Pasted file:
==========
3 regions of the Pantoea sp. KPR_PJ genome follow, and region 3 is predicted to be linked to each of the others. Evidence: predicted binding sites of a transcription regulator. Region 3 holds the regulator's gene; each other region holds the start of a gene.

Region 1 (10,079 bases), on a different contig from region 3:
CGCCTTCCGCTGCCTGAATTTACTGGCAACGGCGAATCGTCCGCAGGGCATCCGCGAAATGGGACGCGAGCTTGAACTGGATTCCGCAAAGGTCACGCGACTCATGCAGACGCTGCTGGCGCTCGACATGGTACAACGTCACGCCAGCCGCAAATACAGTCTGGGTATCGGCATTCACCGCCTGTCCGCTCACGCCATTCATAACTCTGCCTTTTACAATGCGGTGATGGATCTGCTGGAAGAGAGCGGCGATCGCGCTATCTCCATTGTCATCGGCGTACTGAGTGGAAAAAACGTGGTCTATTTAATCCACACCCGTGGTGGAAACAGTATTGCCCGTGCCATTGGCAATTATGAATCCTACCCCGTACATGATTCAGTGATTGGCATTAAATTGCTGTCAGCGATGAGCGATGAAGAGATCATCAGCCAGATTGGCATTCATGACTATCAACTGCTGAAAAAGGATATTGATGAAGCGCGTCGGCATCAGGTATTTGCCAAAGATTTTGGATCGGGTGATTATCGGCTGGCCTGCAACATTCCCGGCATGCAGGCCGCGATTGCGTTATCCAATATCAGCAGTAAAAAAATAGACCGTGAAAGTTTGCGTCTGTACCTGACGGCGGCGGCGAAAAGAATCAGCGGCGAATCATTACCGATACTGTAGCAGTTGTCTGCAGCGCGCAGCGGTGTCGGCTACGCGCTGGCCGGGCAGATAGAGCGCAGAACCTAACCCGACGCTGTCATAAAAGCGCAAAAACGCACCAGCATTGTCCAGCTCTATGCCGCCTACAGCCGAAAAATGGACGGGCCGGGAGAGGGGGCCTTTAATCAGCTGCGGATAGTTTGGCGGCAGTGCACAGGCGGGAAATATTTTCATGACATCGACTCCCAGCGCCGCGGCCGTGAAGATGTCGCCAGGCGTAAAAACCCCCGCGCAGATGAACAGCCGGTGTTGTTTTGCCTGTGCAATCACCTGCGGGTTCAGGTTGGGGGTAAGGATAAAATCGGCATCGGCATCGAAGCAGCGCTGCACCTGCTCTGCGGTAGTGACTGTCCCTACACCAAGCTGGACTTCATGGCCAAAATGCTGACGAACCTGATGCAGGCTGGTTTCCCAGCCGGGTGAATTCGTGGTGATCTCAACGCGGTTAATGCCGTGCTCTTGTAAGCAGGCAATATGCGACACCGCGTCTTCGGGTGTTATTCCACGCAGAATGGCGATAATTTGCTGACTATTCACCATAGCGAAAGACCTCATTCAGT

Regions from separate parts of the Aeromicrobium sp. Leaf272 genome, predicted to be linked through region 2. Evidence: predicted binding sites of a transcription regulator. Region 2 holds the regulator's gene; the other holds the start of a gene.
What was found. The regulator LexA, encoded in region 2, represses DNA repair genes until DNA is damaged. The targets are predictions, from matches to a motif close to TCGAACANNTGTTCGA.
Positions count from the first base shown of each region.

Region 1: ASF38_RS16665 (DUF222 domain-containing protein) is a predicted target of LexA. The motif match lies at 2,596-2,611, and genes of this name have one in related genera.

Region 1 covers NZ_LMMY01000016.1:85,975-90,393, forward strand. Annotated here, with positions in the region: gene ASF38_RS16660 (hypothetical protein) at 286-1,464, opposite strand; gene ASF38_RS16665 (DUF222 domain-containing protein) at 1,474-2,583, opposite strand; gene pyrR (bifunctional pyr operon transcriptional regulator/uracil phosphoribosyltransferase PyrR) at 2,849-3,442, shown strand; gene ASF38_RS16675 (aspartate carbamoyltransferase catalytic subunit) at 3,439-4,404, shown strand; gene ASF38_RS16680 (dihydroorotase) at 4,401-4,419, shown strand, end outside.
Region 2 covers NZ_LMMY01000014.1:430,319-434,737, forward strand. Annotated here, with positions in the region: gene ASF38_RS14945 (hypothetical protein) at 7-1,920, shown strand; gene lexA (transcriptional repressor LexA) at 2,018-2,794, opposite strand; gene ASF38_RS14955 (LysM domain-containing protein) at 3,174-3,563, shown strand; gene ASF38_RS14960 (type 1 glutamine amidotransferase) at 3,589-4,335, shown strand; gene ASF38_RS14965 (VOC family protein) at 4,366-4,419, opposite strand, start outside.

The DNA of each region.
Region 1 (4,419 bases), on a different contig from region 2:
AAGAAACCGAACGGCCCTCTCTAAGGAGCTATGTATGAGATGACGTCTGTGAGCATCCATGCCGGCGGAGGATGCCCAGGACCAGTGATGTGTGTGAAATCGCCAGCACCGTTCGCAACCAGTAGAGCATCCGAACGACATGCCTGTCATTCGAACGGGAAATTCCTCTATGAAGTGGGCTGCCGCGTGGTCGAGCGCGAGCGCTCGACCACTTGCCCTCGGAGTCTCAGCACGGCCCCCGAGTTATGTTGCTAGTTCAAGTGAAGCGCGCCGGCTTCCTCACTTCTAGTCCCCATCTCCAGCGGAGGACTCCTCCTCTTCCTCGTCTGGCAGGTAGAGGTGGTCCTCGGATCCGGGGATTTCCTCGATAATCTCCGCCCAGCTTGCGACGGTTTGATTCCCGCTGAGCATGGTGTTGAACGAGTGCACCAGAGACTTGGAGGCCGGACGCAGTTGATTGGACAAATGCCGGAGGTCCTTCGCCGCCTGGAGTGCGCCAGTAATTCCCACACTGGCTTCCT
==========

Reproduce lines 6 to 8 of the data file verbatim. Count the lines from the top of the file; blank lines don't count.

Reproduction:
Positions count from the first base shown of each region.

Region 1: ASF38_RS16665 (DUF222 domain-containing protein) is a predicted target of LexA. The motif match lies at 2,596-2,611, and genes of this name have one in related genera.

Region 1 covers NZ_LMMY01000016.1:85,975-90,393, forward strand. Annotated here, with positions in the region: gene ASF38_RS16660 (hypothetical protein) at 286-1,464, opposite strand; gene ASF38_RS16665 (DUF222 domain-containing protein) at 1,474-2,583, opposite strand; gene pyrR (bifunctional pyr operon transcriptional regulator/uracil phosphoribosyltransferase PyrR) at 2,849-3,442, shown strand; gene ASF38_RS16675 (aspartate carbamoyltransferase catalytic subunit) at 3,439-4,404, shown strand; gene ASF38_RS16680 (dihydroorotase) at 4,401-4,419, shown strand, end outside.